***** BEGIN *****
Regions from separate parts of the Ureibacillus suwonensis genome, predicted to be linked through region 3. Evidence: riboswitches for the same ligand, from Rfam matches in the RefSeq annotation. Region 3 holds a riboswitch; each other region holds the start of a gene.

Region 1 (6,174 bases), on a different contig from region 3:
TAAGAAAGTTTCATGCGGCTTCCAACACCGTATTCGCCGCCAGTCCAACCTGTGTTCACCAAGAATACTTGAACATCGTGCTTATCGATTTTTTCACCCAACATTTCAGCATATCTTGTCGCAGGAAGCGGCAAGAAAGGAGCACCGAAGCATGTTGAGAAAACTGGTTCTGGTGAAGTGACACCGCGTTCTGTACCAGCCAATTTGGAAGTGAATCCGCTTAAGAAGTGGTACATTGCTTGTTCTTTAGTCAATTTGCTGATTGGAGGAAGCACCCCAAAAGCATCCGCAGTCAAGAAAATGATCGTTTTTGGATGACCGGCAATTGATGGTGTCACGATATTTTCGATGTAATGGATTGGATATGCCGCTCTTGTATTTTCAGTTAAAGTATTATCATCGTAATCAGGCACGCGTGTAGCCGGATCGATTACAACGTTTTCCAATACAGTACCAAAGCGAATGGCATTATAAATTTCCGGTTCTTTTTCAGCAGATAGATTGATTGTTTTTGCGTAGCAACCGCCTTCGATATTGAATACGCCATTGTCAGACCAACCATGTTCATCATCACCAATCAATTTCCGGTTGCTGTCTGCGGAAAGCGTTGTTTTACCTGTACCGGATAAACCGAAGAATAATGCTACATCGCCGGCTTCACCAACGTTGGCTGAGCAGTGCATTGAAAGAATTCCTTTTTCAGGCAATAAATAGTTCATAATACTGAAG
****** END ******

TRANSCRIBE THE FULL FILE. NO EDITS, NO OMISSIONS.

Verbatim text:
Regions from separate parts of the Ureibacillus suwonensis genome, predicted to be linked through region 3. Evidence: riboswitches for the same ligand, from Rfam matches in the RefSeq annotation. Region 3 holds a riboswitch; each other region holds the start of a gene.

Region 1 (6,174 bases), on a different contig from region 3:
TAAGAAAGTTTCATGCGGCTTCCAACACCGTATTCGCCGCCAGTCCAACCTGTGTTCACCAAGAATACTTGAACATCGTGCTTATCGATTTTTTCACCCAACATTTCAGCATATCTTGTCGCAGGAAGCGGCAAGAAAGGAGCACCGAAGCATGTTGAGAAAACTGGTTCTGGTGAAGTGACACCGCGTTCTGTACCAGCCAATTTGGAAGTGAATCCGCTTAAGAAGTGGTACATTGCTTGTTCTTTAGTCAATTTGCTGATTGGAGGAAGCACCCCAAAAGCATCCGCAGTCAAGAAAATGATCGTTTTTGGATGACCGGCAATTGATGGTGTCACGATATTTTCGATGTAATGGATTGGATATGCCGCTCTTGTATTTTCAGTTAAAGTATTATCATCGTAATCAGGCACGCGTGTAGCCGGATCGATTACAACGTTTTCCAATACAGTACCAAAGCGAATGGCATTATAAATTTCCGGTTCTTTTTCAGCAGATAGATTGATTGTTTTTGCGTAGCAACCGCCTTCGATATTGAATACGCCATTGTCAGACCAACCATGTTCATCATCACCAATCAATTTCCGGTTGCTGTCTGCGGAAAGCGTTGTTTTACCTGTACCGGATAAACCGAAGAATAATGCTACATCGCCGGCTTCACCAACGTTGGCTGAGCAGTGCATTGAAAGAATTCCTTTTTCAGGCAATAAATAGTTCATAATACTGAAG